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Tuesday, July 11, 2006

On the Erie Canal- the Continental Sloop Providence is locked out

Here's a historical tale that begins with the announcement that the sloop Providence won't be visiting Bay City, Michigan for a festival of "tall ships" as reported here. Why? Because of flood damage to the Erie Canal.

Amazing. Like many who grew up in the West and Midwest, I learned a little about the Erie Canal when I was a wee lad in school, but thought that the Canal had long fallen into disuse. I was wrong. It seems that the Canal (although altered from the original 1825 version) has experienced a rebirth and is quite the attraction for vacations and touring. And a history that reminds us of how much of the Midwest was opened through the canal's links to the Great Lakes.

Now, after some severe flooding caused by recent storms, a portion of the canal is closed for repair, and that has created some issues for those businesses that have grown along the reborn canal as well as creating some detours for canal users:
hile state Canal Corp. officials say that 90 percent of the 524-mile system is reopened after a series of storms and floods, Lock 10 in Schenectady County, along the Erie Canal, could be closed for as long as two months.

That means one long detour for folks using the waterway — at the height of its tourist season.

The areas that sustained the heaviest damage, mostly in the Mohawk River Valley, reopened at the end of last week after workers removed debris that disrupted travel along 300 miles of the system, said canal spokeswoman Jennifer Meicht.

Officials closed 45 of the canal's 57 locks in response to end-of-June storms that left some locks under several feet of water. The locks remained closed during the July 4 weekend, a popular time for boating.

So far, the damage appears to not have taken as badly a toll on the system as officials had feared.

Boat operators and state transportation officials agreed that it was one of the worst storms to ever hit the canals.

"The actual locks and the gates themselves came through with flying colors," Meicht said. "They're really designed to withstand the harshest conditions."

But the lock in Cranesville near Schenectady will remain closed for six to eight weeks because of ongoing dam construction that was disrupted by the storm, officials said.

As a result, westbound boaters must head north from Albany through Lake Champlain and take the St. Lawrence Seaway through several Canadian canals.

Want to get to the Hudson River? Take the Oswego Canal channel to Lake Ontario. To the St. Lawrence. To the Champlain. To the Hudson.

Meicht said the detour — adding about 400 extra miles — would take about two weeks. Many boaters are expected to use trailers to haul their vessels overland and avoid the closed lock, she added.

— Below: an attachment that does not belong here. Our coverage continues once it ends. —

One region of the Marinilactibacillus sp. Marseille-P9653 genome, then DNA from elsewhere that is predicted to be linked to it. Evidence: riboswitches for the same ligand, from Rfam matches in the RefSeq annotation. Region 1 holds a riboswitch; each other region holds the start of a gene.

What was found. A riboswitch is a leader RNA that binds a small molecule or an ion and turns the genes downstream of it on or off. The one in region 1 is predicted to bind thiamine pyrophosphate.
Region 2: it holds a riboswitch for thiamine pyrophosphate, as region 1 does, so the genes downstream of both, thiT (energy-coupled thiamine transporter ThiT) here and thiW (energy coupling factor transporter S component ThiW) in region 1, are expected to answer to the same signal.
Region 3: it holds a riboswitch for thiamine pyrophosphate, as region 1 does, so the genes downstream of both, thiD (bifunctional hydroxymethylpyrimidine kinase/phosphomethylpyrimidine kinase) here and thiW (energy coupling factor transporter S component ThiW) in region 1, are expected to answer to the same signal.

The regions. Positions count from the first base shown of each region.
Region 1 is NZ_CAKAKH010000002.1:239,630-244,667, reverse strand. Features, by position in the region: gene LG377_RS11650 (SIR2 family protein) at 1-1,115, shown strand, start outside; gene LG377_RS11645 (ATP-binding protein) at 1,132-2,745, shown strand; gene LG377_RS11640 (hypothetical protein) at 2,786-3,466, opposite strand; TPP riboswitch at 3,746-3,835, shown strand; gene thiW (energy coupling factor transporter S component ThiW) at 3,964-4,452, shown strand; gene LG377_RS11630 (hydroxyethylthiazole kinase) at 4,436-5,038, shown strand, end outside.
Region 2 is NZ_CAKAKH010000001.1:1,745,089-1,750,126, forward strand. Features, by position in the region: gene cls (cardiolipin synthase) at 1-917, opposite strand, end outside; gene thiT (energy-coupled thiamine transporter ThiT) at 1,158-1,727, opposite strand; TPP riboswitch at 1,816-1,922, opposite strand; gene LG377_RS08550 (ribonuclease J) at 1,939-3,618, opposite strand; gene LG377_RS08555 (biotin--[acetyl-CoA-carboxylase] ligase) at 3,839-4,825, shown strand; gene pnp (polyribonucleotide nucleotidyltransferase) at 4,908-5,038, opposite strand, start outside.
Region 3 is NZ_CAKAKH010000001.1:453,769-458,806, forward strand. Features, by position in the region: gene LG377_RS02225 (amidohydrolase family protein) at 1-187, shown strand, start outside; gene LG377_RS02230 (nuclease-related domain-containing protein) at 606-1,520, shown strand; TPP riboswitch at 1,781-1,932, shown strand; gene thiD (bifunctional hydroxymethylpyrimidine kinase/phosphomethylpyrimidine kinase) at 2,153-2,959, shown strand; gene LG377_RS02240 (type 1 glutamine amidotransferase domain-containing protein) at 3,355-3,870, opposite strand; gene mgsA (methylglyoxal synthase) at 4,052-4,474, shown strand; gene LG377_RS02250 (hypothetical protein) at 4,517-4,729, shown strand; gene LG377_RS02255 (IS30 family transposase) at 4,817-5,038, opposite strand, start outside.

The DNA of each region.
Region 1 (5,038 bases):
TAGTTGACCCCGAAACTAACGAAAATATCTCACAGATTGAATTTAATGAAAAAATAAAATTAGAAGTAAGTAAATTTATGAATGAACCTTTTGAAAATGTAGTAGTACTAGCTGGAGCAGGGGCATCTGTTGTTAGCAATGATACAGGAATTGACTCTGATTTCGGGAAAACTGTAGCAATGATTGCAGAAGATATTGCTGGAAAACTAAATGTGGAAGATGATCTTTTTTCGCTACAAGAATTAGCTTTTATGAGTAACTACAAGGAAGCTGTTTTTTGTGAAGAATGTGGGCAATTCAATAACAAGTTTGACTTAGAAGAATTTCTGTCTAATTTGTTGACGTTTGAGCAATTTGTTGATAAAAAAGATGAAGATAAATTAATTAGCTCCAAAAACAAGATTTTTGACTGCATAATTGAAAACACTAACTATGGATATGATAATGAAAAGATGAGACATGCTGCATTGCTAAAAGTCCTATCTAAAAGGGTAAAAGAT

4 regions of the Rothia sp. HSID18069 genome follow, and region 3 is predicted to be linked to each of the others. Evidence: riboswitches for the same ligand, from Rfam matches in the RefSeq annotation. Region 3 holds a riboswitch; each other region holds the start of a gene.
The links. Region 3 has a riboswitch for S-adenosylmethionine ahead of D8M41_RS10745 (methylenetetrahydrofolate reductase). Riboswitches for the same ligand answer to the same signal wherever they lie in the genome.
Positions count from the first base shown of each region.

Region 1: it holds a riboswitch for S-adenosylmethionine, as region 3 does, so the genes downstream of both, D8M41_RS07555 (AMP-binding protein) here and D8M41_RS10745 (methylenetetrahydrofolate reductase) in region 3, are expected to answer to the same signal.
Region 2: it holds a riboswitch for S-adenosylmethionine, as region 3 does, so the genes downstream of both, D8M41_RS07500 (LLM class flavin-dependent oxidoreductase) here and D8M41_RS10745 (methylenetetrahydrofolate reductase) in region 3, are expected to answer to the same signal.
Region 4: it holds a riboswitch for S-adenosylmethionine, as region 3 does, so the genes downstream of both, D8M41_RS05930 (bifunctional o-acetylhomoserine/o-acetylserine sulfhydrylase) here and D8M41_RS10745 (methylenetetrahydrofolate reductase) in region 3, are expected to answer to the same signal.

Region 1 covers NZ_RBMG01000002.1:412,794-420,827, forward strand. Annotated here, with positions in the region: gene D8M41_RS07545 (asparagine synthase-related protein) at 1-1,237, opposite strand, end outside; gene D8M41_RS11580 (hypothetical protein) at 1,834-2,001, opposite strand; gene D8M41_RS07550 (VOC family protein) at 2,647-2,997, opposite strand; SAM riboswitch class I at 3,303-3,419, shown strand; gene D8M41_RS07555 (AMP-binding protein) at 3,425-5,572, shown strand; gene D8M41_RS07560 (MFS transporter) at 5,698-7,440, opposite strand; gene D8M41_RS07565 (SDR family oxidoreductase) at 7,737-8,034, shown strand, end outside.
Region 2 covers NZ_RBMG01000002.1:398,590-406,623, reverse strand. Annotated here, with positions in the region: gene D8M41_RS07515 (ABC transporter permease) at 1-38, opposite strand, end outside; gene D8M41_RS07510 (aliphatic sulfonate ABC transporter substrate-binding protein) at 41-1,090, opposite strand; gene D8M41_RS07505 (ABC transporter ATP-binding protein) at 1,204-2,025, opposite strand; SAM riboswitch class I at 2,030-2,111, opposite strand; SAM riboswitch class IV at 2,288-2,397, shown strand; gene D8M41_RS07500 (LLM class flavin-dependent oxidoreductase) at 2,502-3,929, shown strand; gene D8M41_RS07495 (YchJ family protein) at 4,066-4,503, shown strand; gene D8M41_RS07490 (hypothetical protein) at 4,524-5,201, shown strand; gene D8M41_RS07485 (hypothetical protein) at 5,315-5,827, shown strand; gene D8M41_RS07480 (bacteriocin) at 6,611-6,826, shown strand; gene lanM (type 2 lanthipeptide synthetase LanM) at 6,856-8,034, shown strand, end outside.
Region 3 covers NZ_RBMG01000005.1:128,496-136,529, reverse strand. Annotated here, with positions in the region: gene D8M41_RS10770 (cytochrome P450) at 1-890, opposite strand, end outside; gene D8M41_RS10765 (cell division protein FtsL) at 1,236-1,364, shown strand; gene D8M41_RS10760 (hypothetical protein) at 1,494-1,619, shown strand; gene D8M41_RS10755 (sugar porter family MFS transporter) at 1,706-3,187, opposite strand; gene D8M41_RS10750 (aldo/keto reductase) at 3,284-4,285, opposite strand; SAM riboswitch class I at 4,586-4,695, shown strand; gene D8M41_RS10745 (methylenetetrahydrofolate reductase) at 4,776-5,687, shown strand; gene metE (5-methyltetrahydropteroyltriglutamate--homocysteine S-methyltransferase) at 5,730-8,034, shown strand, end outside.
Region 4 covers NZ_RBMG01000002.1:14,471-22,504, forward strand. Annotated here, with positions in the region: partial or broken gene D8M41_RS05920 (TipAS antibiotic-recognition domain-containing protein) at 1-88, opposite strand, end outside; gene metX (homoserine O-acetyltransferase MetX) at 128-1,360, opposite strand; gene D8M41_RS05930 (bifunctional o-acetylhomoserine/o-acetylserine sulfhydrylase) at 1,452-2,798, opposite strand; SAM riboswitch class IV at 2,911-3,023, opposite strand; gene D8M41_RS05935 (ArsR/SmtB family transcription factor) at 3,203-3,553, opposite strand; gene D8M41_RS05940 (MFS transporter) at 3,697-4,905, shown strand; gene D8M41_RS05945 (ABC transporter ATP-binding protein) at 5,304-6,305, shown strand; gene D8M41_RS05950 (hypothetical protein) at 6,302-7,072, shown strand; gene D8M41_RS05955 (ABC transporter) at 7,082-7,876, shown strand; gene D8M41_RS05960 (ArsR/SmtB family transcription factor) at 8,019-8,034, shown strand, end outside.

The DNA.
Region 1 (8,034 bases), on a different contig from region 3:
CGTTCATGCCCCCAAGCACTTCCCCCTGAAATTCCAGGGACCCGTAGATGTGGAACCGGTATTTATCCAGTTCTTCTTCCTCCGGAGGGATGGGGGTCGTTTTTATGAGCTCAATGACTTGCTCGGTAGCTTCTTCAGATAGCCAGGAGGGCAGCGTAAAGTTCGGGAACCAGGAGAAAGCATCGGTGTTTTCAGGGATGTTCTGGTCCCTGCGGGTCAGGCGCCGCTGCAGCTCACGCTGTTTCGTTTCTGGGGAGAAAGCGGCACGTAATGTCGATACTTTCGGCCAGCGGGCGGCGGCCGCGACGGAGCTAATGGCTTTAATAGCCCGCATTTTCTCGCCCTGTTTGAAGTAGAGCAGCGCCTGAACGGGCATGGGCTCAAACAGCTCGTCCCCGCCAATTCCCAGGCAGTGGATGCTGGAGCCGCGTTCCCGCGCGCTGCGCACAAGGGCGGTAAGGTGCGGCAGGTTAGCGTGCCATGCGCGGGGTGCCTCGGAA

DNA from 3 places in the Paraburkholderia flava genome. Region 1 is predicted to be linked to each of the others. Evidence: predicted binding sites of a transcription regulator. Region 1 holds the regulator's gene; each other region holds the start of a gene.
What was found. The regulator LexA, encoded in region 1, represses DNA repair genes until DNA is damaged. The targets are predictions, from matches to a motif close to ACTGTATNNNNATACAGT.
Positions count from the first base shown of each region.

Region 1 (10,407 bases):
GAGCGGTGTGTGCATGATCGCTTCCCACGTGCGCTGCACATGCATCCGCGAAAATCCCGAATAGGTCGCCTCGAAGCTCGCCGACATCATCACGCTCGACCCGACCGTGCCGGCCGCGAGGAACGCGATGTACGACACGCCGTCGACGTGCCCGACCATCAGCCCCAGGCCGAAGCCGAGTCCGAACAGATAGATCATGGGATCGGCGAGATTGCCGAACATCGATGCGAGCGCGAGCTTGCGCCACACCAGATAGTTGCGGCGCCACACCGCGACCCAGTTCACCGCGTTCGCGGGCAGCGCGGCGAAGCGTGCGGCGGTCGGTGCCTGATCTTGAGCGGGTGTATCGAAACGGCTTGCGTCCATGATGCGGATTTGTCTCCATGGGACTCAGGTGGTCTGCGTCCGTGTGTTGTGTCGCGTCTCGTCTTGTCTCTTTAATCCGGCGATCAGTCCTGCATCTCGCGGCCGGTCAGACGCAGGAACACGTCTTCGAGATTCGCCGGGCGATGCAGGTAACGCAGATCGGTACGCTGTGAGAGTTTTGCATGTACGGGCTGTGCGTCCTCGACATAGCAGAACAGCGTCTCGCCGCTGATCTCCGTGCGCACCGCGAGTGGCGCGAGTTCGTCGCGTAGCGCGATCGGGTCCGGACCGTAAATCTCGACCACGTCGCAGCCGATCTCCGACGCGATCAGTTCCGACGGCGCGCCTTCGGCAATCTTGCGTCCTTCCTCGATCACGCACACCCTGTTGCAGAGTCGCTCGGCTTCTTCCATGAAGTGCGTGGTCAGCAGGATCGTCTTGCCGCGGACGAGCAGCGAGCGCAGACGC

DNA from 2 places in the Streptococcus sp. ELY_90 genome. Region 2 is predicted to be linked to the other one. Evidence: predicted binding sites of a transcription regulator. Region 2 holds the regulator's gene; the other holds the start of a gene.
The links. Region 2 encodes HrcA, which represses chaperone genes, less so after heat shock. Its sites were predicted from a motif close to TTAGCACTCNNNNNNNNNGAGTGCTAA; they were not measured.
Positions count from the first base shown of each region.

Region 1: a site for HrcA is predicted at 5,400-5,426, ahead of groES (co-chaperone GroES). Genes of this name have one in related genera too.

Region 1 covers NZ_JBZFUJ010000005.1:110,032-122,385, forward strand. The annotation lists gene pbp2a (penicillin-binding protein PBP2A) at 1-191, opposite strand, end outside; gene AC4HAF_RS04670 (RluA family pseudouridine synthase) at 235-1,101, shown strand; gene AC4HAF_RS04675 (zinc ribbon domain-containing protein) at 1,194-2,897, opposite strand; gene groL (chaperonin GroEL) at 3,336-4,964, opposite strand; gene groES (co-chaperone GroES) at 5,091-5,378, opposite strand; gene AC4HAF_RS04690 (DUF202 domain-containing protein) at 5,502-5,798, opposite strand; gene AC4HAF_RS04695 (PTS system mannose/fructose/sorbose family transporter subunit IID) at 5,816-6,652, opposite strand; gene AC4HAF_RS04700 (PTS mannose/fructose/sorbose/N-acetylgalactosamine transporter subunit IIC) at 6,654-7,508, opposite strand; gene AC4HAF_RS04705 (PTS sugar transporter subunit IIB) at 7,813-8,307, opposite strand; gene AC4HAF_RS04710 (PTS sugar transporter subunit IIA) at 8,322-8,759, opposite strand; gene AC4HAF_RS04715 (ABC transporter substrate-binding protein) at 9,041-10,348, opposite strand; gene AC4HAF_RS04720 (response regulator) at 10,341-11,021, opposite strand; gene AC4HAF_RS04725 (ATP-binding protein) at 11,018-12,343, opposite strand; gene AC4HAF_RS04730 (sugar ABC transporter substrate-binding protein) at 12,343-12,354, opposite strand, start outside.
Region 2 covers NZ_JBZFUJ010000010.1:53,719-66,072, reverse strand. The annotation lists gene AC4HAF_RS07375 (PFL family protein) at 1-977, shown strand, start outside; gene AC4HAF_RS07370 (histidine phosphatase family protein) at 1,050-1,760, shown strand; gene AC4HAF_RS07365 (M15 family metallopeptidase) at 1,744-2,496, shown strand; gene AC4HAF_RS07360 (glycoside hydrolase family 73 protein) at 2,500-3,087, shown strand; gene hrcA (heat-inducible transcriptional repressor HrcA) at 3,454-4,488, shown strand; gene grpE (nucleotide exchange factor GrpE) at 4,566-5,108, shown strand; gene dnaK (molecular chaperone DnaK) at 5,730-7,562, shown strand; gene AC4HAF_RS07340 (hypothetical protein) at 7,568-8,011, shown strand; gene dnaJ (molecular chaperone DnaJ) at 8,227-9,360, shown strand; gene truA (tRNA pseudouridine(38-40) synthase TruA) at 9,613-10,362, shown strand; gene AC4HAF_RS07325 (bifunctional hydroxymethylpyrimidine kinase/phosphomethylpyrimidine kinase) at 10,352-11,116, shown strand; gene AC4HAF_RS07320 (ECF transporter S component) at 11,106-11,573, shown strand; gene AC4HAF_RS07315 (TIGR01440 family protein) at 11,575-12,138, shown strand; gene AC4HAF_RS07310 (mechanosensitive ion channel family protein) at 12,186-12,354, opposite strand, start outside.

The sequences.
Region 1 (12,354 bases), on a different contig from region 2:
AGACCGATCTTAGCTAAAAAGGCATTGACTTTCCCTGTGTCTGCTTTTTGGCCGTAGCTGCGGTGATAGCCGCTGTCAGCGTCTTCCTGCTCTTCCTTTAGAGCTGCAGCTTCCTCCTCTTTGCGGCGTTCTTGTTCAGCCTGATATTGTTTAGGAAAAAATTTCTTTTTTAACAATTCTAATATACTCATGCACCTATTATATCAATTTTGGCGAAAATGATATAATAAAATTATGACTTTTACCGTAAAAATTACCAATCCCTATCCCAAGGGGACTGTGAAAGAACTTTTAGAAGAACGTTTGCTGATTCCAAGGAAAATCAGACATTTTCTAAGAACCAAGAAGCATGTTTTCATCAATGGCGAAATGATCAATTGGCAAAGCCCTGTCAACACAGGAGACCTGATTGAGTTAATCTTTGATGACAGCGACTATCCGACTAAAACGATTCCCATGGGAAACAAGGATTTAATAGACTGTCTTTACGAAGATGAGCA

Meanwhile, locks 11 through 15 in parts of Seneca, Cayuga and Oswego counties are expected to open by next week.

Officials estimate the damage so far will cost between $50 million and $60 million and cleanup in the surrounding areas is far from over.

About 13,000 privately owned tour boat operators use the Erie Canal a year, according to the Canal Corp.

Nearly half of all boating activity takes place in July and August, according to its figures.
Fourth of July weekend wasn’t all firecrackers and bottle rockets for Ray Faville.

For the Whitehall business owner, the holiday was called on account of rain, as surly, brown floodwaters forced the closure of 45 of the New York State Canal System’s 57 locks.

"July Fourth weekend, we had a ton of reservations, and they all canceled," Faville said. He owns the Finch & Chubb Restaurant & Inn and the Lock 12 Marina. "A lot of boats tied up at the south end (of the Champlain Canal) were waiting to come through, and we had quite a few tied up here who canceled their plans and went home to Montreal."

And Faville isn’t alone. Shutting down so much of the canal system, which includes the Erie, Oswego and Champlain canals, had some less-than-positive consequences for other local businesses that depend on tourism revenue from summer boaters.

"I think it’s been dead, to be truthful," said Marjorie Mohn, owner of The Times Emporium in Whitehall. "It’s really effected my business because people couldn’t get through."(source)
It has probably "affected" her business, too.

And, as noted at the top, it has had an impact on events off the canal. The Continental Sloop Providence is a
110' traditionally rigged sailing vessel is the faithful replica of John Paul Jones' first command. During her distinguished Naval career, the 12-gun Providence sank or captured 40 British enemy ships!
And, probably more important to the modern age, is a movie star, having played two roles in the "Pirates of the Caribbean: Dead Man's Chest" movie.

Called "a sort of floating classroom," the Providence fufills that role by reminding us of the once great stream of commerce that was the Erie Canal. And it serves to teach of the new use of the Canal.

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